Hammond Morton grad reflects on the humble beginnings and current successes of IU Northwest women’s basketball
IU Northwest, 3-3-2011 – When the Lady RedHawks travel back to Sioux City, Iowa next week for their second consecutive NAIA D-II National Tournament appearance, it will mark the last road trip for the last remaining member of head coach Ryan Shelton’s first team.
That squad had only five players and endured a winless season in 2007-08. But Hammond Morton grad Erica Baran and her four teammates refused to hang up their jerseys.
“It was a frustrating first season, to say the least,” Baran recalled. “I don’t think any of us wanted to give up, though. We could have easily said, ‘Let’s not finish the rest of the season and have one less loss on our record.’ But we wanted to finish the season out.”
Baran was a three-sport athlete at Morton and played volleyball and softball in addition to basketball. She chose to attend IU Northwest based on the strength of its nursing program; playing college basketball was an unexpected bonus.
“I wanted to stay close to home, and I’d heard that the nursing program here was really good,” she said. “Once I had the opportunity to play basketball, I was definitely glad I was here.
“I think I’ve just always liked being part of a team,” Baran explained. “The first practice I came to my freshman year, the girls who were on the team then were just so welcoming. It was a fun experience being with the girls that first year. And I love basketball, too.”
Shelton took over the team under trying circumstances one year after IU Northwest had canceled the women’s season due to lack of participation. He said Baran and the other players who came out that season might literally have saved the program.
“I told our players on Senior Night this year that we probably wouldn’t have a team right now if it weren’t for Erica,” the coach said. “To have someone like that who is so enthusiastic, and who is such a good teammate, and who never gave up, even when things were so tough that first year … that’s what helps you to persevere and have the confidence that things will get better.”
Things got a lot better. Confident that he would have team for the 2008-09 season, Shelton was able to recruit the Lady RedHawks’ current core of veteran players, including Sharon Houston (Merrillville), Nina Wills (Bishop Noll), Juliette Keller (Kouts), Kym Daniels (Hammond Morton), and Jenelle Kapelinski (Lake Central).
That group, with help from subsequent strong recruiting classes, has led IU Northwest to its first two conference championships in the Association of Independent Institutions (A.I.I.) and its first two appearances in the NAIA National Tournament.
The influx of more talent meant less playing time for Baran, who has come off the bench for the Lady RedHawks for the past three seasons. Yet Baran is a team captain whose value to the program transcends minutes played or points scored.
“I always try to have a positive attitude, on or off the court, on the bench, in practice,” she said. “I don’t want to be a negative person. I just try to be a good influence on the team as a captain. Peacemaker, cheerleader, whatever the team needs me to be, that’s what I’m going to do.”
It’s that positive outlook and team-first attitude that earned Baran an NAIA Champions of Character Award at last year’s national tournament. And, this season, when the Lady RedHawks received their A.I.I. Championship trophy, it was Baran who went up to receive the hardware.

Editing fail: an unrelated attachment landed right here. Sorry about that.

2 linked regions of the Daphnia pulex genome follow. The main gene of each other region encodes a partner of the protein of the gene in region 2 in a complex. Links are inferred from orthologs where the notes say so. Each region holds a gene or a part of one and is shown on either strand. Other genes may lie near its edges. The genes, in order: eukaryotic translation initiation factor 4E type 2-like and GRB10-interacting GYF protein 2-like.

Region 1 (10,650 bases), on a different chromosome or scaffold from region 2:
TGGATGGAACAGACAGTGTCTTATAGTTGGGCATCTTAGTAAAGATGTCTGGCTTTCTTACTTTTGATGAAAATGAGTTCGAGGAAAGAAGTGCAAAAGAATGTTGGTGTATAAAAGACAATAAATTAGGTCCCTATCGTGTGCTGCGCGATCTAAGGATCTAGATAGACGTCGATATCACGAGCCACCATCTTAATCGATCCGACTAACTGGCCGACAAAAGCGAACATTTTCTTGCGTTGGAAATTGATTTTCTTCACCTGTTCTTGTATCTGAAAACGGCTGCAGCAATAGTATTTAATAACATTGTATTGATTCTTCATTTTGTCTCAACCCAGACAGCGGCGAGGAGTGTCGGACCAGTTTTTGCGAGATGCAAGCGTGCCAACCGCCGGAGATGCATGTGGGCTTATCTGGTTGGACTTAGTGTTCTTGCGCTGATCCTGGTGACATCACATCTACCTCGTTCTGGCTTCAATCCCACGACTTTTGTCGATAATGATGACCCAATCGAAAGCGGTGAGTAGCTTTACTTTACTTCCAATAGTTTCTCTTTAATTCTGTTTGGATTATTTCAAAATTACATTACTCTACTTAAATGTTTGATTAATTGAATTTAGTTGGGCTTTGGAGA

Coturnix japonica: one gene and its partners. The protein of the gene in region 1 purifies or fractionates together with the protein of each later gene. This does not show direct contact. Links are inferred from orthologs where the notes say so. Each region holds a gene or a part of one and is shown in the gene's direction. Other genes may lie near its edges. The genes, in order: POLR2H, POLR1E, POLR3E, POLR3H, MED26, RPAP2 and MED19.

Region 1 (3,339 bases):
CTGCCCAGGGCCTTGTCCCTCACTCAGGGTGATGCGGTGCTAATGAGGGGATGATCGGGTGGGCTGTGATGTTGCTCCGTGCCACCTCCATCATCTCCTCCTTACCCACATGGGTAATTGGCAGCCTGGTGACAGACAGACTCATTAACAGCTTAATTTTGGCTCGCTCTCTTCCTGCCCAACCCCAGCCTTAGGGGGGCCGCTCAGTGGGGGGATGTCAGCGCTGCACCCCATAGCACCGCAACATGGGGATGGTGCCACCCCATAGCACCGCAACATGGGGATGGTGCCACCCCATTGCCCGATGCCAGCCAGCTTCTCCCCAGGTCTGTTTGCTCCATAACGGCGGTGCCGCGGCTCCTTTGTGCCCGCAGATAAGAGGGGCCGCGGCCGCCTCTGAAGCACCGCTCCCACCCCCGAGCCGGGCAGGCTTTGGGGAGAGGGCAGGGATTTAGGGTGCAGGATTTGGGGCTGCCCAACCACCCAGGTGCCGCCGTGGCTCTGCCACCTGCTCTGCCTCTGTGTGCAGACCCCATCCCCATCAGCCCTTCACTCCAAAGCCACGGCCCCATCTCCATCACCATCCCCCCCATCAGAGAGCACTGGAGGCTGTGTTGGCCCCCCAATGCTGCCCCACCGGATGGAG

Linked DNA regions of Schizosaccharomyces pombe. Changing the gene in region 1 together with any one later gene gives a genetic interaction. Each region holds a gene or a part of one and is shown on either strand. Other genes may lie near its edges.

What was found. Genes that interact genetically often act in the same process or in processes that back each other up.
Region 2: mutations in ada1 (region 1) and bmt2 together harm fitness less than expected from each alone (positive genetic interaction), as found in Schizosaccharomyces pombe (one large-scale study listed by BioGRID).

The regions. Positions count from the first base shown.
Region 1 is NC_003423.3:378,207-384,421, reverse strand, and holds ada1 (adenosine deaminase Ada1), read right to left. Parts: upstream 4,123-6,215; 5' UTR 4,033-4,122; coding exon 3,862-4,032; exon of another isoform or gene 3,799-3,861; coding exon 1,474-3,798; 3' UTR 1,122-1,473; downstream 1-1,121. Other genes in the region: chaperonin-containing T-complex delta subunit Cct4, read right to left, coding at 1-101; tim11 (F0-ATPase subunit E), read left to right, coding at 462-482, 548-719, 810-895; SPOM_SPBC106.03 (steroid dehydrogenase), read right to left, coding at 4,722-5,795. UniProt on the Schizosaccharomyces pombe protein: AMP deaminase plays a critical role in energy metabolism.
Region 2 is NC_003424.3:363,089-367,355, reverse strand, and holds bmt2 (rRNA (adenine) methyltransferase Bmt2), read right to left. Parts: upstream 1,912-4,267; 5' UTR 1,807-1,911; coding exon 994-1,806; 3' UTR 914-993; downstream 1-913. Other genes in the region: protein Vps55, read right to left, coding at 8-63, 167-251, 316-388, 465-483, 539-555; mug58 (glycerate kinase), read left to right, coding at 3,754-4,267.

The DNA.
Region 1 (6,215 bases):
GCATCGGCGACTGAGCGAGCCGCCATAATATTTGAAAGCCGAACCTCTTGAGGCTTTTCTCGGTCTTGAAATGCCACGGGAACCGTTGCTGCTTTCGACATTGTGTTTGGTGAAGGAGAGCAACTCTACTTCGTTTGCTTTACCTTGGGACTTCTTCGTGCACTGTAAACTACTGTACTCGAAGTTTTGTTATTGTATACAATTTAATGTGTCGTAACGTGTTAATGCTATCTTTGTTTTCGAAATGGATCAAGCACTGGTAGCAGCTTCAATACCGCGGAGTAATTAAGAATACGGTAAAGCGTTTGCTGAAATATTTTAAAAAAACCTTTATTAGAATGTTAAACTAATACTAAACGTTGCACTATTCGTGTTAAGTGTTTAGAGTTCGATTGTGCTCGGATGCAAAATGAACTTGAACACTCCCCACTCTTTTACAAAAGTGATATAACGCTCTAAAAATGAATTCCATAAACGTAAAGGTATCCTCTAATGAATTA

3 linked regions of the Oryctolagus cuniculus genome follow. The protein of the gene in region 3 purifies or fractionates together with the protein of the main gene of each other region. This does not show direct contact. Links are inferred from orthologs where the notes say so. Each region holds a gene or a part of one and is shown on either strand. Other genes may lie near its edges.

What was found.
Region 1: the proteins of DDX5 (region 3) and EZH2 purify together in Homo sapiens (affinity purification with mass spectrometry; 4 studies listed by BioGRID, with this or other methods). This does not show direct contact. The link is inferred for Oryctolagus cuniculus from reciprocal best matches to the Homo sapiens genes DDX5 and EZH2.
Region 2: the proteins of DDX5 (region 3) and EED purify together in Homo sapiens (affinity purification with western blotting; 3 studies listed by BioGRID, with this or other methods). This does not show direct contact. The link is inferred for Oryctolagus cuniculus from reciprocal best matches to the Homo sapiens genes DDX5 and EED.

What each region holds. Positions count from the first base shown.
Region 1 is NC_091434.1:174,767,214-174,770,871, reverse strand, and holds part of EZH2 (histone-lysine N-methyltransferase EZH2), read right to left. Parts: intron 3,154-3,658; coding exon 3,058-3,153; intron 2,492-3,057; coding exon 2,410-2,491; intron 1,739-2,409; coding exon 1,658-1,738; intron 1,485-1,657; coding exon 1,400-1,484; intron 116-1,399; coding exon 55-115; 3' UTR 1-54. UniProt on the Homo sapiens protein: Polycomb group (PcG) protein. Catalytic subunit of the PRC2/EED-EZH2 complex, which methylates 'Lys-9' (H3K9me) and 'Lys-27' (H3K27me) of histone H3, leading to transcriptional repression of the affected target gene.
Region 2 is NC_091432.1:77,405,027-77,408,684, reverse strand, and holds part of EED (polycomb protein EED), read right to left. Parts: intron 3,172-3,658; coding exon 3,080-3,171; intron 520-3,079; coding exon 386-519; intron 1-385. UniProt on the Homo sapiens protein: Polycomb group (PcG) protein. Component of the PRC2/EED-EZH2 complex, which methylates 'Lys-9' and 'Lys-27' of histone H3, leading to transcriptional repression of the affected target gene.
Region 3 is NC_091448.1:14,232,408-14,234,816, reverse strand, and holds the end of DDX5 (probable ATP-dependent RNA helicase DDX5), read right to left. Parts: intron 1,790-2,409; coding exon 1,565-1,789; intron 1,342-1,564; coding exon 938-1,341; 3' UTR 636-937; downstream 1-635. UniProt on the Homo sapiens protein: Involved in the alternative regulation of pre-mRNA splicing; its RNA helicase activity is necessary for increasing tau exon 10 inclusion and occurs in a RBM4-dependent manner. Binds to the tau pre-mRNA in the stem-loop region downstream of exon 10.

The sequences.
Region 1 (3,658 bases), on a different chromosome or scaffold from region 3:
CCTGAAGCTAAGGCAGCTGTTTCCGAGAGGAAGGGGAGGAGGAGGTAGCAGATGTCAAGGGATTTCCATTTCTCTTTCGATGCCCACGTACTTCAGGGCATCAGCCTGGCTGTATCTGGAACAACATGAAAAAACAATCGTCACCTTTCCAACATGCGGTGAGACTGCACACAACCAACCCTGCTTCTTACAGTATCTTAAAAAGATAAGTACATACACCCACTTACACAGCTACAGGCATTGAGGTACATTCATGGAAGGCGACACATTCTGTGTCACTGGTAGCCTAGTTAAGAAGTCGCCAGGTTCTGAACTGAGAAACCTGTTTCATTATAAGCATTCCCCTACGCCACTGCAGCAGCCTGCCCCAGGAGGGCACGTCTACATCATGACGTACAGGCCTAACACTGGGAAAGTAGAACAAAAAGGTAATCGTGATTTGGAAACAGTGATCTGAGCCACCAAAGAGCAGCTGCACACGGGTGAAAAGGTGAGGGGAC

“It was an honor,” Baran said of her Champions of Character recognition. “Honestly, I wasn’t expecting it. The whole NAIA experience was awesome, and to win an NAIA award on top of that … it was humbling.”
Although Baran has senior athletic eligibility and will not play next season, she has one year of school remaining. She is currently performing clinical work for her nursing classes, which are both demanding and time-intensive. There was concern that scheduling conflicts might prevent her from making the trip to Iowa for nationals, but Baran said that her IU Northwest professors worked with her schedule so that she could go.
Nursing is a profession that seems to fit well with Baran’s personality.
“I like caring for people,” she said. “I consider myself a caring person. I think I could just make people’s hospital stays a better experience.
“My mom actually found something (I had written) from fifth grade. It was tucked away in a closet somewhere, and it was describing what kind of job you want in your future. Basically, everything I described was nursing, without actually saying it.”
Balancing basketball and her nursing education has been a great challenge, Baran admitted, but she said that she wouldn’t trade her four years with the Lady RedHawks for anything. She credited Shelton with creating a supportive environment for the players.
“He’s really supportive in our schooling and cares a lot about each of us,” she said. “He wants to make sure that we succeed in all our classes as well as on the court. Trying to balance school with basketball and with a social life and everything, it takes a lot of time, and he understands that.
“He’s a good coach,” Baran said of Shelton. “I know this is his first time doing it, but I think he was the right man for the job.”
As the player who was with him from the humblest of beginnings, Baran knows as well as anyone what the team’s turnaround has meant to Shelton, to the athletes, and to the university.
Now, she is preparing for one final road trip on the RedHawk Bus, to Sioux City, where eighth-seeded IU Northwest will take on first-seeded Morningside College in the opening round of the NAIA Women’s D-II National Tournament next Thursday, March 11, beginning at 7 p.m. at the Tyson Events Center.
“I’m super-excited,” Baran said. “We’ve definitely come a long way from year one.”